Tuesday, August 16, 2011

Crossing the Channel


Oddly, this comes to you from the ferry terminal at Portsmouth. I’m sitting in the car waiting to board a ferry to France, surrounded by middle-aged bikers and retirees in their caravans. We’re all extremely early, but since sitting in stationary cars is a way of life for the average English road user we’re all taking it well. It’s a very English crowd around me, and while I’m staring out the window searching eagerly for a premature sign of the continent in the form of a car load of croissant eating, beret wearing Frenchmen, it’s hard to look past the English family in the car next door who are eagerly stuffing their face with crisps and debating whether the Jaffa cakes they’re moving onto for dessert are in fact biscuits or cakes. At the moment the most French thing on this wharf seems to be the car I’m sitting in – the little blue Peugeot is stoked to be returning to its place of birth.

Queues at the ferry terminal in Portsmouth
I’m at the ferry terminal heading to France because we’re off eventing in Normandy at an event called Haras du Pin. I’m flying solo at the moment because while I do the work of a real man and single-handedly wrestle a hatchback onto a ship, Lucy and Bols (that’s my adorable girlfriend and real partner in crime Annabel Armstrong) are hanging out with the truckers at the other end of the docks – no doubt downing a few cans, smoking cigars and spitting all over the place while they wait. They’ve got Tiger and Lucy’s one star horse on the truck, and so the horses can breathe during their Channel crossing when they park on the ferry Bols has to leap out of the cab, stop traffic with one of her meanest looks and drop the tail-gate before some Polish truck-driver sticks his nose deep into Tiger’s personal space.

Hold on, the computer gets thrown aside as men in high-vis coats wave at me frantically. I haven’t been focusing on the high-vis hard enough and because of me some poor retiree is going to see a few seconds less of France. In my panic I ride the clutch like it’s cross-country day at the Olympics and as I lurch through the gates the blue hatchback wonders what he did to deserve a life as a hire car. Through to the security inspection and I’m asked to step out of the car so a lady in high-vis can fulfill her quota of baggage x-raying for the evening. Strangely, while the blue hatchback packed to the roof with bags sits idly by I have to remove my belt and scrounge the change from my pocket so I can walk through a metal detector. As I dress myself again I can only imagine the quality of criminals that are caught by this system.

The view over the ferry terminal from the top deck
Onboard the ferry our cars get squished in like you find in only the best value tins of sardines. I slip out of the car through the narrowest of gaps, careful to remind myself not to put on any weight before the return journey. As soon as I’m onboard a change happens. I take it back about the lack of French people – without the ferry even moving we seem to have landed on the continent. Given that it’s a French ferry I guess this makes sense. I practice my ‘bonjour’ and have to admit that it’s even hard on my ears.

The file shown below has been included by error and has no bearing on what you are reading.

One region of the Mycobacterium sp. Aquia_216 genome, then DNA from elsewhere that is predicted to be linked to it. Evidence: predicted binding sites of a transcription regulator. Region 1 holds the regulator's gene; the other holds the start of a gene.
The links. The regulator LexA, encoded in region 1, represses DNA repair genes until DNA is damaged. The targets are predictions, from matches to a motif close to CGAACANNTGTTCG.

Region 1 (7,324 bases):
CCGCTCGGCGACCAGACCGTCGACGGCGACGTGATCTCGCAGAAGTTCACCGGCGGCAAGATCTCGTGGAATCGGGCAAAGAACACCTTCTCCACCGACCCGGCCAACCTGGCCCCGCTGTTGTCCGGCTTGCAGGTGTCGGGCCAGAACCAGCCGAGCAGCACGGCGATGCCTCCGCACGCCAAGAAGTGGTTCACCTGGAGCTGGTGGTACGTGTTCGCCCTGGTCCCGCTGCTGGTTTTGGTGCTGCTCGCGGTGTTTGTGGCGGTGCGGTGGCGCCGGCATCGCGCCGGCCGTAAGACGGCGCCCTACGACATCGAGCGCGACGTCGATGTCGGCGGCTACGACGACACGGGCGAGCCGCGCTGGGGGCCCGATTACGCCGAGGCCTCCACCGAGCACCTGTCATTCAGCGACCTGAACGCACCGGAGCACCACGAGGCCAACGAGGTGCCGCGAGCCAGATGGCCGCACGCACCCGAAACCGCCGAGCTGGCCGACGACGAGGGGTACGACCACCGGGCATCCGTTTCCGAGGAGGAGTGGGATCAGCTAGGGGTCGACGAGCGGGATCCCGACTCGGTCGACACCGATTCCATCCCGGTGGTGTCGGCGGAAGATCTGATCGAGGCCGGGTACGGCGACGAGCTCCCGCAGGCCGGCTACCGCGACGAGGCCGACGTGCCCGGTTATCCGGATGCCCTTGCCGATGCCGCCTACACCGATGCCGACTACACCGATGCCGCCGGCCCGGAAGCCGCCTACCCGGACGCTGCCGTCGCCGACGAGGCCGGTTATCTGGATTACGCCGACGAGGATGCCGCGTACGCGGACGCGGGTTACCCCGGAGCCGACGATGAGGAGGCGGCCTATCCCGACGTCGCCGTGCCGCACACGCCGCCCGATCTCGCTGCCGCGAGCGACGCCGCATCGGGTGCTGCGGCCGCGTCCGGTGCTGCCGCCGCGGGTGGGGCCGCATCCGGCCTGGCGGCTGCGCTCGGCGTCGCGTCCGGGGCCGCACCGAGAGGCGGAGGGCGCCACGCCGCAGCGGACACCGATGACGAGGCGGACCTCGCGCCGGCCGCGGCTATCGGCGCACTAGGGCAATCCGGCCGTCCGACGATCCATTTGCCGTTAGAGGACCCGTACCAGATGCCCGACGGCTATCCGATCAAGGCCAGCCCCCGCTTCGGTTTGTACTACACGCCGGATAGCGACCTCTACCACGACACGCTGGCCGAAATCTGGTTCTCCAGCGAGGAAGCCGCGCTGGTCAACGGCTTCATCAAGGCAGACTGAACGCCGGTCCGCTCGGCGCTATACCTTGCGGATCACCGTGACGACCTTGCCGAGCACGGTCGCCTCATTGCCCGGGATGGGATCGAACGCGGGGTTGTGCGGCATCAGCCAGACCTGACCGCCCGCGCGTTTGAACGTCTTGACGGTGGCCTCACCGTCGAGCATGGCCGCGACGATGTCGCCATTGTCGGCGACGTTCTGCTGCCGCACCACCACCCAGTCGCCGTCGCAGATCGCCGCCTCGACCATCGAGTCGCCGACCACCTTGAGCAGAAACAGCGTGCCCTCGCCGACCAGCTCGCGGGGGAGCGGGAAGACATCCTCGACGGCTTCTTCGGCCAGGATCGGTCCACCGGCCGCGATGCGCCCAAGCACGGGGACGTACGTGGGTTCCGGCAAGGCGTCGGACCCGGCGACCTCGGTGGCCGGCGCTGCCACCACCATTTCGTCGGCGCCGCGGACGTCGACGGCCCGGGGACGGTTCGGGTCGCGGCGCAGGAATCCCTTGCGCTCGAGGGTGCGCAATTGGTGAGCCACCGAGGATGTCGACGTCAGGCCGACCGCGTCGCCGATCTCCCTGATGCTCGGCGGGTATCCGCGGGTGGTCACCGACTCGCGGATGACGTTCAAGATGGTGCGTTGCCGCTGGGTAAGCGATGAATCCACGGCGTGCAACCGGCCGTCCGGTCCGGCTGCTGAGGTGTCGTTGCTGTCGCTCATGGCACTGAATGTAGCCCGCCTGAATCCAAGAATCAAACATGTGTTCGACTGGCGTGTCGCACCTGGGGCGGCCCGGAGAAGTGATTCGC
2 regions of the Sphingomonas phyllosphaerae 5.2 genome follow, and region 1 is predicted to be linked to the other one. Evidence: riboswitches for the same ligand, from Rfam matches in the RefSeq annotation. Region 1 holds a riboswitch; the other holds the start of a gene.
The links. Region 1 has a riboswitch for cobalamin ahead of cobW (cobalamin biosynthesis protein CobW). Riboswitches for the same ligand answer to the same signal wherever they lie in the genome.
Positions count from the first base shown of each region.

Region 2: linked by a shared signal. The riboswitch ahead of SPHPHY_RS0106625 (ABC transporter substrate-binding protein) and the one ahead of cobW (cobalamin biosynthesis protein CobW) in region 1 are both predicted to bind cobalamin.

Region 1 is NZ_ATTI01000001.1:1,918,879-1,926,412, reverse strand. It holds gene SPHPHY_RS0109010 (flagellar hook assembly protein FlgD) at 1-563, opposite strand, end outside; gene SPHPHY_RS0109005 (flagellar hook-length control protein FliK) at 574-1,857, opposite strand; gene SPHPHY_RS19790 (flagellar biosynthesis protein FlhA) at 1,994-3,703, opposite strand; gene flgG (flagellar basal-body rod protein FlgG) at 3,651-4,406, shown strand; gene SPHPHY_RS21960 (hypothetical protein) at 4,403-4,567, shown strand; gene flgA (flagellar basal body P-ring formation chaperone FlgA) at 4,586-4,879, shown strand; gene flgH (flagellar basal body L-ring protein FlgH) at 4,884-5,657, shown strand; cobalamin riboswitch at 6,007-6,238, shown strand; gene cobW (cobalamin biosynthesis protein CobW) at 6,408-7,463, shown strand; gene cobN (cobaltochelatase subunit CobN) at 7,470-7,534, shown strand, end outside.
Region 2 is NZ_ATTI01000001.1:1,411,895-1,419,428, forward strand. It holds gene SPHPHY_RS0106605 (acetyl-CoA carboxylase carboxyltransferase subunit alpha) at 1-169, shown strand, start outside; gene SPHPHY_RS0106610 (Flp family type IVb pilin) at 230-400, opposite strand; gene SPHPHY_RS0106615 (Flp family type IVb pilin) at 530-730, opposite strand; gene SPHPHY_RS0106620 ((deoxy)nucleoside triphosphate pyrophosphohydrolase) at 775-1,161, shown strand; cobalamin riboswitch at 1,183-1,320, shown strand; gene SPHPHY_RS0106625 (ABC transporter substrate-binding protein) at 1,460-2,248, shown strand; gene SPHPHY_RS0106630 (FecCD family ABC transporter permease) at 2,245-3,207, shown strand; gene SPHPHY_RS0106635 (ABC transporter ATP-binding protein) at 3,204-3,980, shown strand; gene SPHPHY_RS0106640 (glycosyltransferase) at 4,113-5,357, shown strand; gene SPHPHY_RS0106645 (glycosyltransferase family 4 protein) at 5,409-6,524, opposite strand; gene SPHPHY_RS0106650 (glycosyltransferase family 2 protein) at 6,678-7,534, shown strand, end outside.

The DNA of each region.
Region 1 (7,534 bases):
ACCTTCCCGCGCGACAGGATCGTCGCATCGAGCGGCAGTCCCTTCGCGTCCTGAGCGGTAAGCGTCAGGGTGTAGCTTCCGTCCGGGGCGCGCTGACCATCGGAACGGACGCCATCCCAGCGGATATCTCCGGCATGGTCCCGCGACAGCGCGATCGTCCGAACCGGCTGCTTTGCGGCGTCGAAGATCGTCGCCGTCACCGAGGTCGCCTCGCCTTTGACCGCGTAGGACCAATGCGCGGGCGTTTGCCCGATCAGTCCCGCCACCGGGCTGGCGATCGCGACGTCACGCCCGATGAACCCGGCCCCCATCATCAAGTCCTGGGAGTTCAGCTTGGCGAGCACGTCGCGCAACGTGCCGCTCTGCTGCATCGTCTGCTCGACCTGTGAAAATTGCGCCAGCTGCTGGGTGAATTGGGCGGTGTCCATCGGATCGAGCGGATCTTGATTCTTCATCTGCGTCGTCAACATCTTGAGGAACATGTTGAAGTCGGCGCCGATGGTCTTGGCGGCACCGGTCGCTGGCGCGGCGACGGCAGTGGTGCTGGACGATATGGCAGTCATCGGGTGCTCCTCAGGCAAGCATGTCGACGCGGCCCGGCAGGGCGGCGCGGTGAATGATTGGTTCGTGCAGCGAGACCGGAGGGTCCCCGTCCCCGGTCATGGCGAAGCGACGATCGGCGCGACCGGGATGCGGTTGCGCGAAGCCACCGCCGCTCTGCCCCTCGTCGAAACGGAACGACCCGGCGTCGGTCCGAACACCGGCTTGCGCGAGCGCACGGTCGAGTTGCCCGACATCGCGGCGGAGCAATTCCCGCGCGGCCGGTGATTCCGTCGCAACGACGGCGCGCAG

Overnight ferry travel is fun. There’s a party kicking off in the bar upstairs and while we mightn’t have paid a visit on this journey, I can’t make any promises about the trip home. Having avoided the bar we wait an hour in the restaurant before going to check on the horses. Since I wasn’t there when they loaded truck I’m surprised to find the horses jammed in among freight vans and enormous Hungarian lorries. Tiger is one of the world’s more experienced travelers these days and for him hanging out in the hold of a ship is all in a day’s work. As the resident father figure he provides a reassuring presence for Lucy’s young horse, who hasn’t quite mastered the same nonchalant look of worldliness that Tiger has perfected over the last six months.

Down in hold - Bols guards the tail ramp
while Tiger enjoys the cruise
Accommodation for our overnight ferry crossing is in a four berth cabin. Just before we enter Lucy tells a frightful story about opening the door to find your cabin already occcupied with snoring truck drivers. It must be our lucky day because we’ve got it all to ourselves, leaving us only to fall into bed just before midnight.

A tight squeeze for the trucks on the ferry
The rude surprise of the whole trip happens the next morning. It’s 4:45am when the speakers beside my bed start whispering out a few notes of elevator music. Just as your brain is trying to work an elevator ride into your dream a sadistic Frenchman somewhere deep in the bowels of the ship turns up the volume on the music until it reaches into your brain and snaps you into reality. Attempts to ignore the music – a 30 second loop played repeatedly for 15 minutes – are impossible. Everyone on board greets the day with the offensive tones of the flute and harpsichord – an offensive instrument at the best of times – ringing in their ears.

Breakfast is a real taste of France. Croissants are a highlight although the warm UHT milk they tend to serve with cereal in Europe is an unfortunate blight on the culinary scorecard of a country with such a rich food history. We bolt it all down, head our separate ways and here I am, sitting in the driver’s seat of a blue hatchback waiting to drive off a ferry on the wrong side of the road to go eventing in France.

What a strange life.

1 comment:

  1. I've been following your blog from the beginning - it is excellent! :)

    I just want to wish you and Tiger the best of luck at Haras du Pin.

    F.

    ReplyDelete